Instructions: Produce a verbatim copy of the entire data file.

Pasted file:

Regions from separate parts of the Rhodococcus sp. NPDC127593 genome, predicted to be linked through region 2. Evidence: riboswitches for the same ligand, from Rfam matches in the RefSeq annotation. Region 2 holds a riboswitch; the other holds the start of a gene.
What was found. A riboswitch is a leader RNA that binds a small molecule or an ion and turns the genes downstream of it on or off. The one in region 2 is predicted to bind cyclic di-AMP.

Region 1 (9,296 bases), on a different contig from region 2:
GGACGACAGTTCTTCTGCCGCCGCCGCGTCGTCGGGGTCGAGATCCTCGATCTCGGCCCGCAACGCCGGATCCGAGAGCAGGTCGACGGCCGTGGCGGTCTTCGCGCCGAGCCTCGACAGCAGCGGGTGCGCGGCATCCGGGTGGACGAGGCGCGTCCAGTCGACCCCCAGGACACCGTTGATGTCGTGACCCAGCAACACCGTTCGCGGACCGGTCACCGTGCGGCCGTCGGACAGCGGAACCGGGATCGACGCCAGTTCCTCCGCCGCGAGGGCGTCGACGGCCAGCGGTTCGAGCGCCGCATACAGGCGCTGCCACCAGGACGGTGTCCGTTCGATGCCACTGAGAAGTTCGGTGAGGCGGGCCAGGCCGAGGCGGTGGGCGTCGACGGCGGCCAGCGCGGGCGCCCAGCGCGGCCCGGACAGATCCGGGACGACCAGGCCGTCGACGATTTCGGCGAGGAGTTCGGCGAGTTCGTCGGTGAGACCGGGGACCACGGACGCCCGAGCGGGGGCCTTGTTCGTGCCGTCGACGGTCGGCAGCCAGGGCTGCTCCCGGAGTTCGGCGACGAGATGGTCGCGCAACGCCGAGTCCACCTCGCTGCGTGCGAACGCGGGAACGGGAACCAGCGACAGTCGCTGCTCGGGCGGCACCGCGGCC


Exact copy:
Regions from separate parts of the Rhodococcus sp. NPDC127593 genome, predicted to be linked through region 2. Evidence: riboswitches for the same ligand, from Rfam matches in the RefSeq annotation. Region 2 holds a riboswitch; the other holds the start of a gene.
What was found. A riboswitch is a leader RNA that binds a small molecule or an ion and turns the genes downstream of it on or off. The one in region 2 is predicted to bind cyclic di-AMP.

Region 1 (9,296 bases), on a different contig from region 2:
GGACGACAGTTCTTCTGCCGCCGCCGCGTCGTCGGGGTCGAGATCCTCGATCTCGGCCCGCAACGCCGGATCCGAGAGCAGGTCGACGGCCGTGGCGGTCTTCGCGCCGAGCCTCGACAGCAGCGGGTGCGCGGCATCCGGGTGGACGAGGCGCGTCCAGTCGACCCCCAGGACACCGTTGATGTCGTGACCCAGCAACACCGTTCGCGGACCGGTCACCGTGCGGCCGTCGGACAGCGGAACCGGGATCGACGCCAGTTCCTCCGCCGCGAGGGCGTCGACGGCCAGCGGTTCGAGCGCCGCATACAGGCGCTGCCACCAGGACGGTGTCCGTTCGATGCCACTGAGAAGTTCGGTGAGGCGGGCCAGGCCGAGGCGGTGGGCGTCGACGGCGGCCAGCGCGGGCGCCCAGCGCGGCCCGGACAGATCCGGGACGACCAGGCCGTCGACGATTTCGGCGAGGAGTTCGGCGAGTTCGTCGGTGAGACCGGGGACCACGGACGCCCGAGCGGGGGCCTTGTTCGTGCCGTCGACGGTCGGCAGCCAGGGCTGCTCCCGGAGTTCGGCGACGAGATGGTCGCGCAACGCCGAGTCCACCTCGCTGCGTGCGAACGCGGGAACGGGAACCAGCGACAGTCGCTGCTCGGGCGGCACCGCGGCC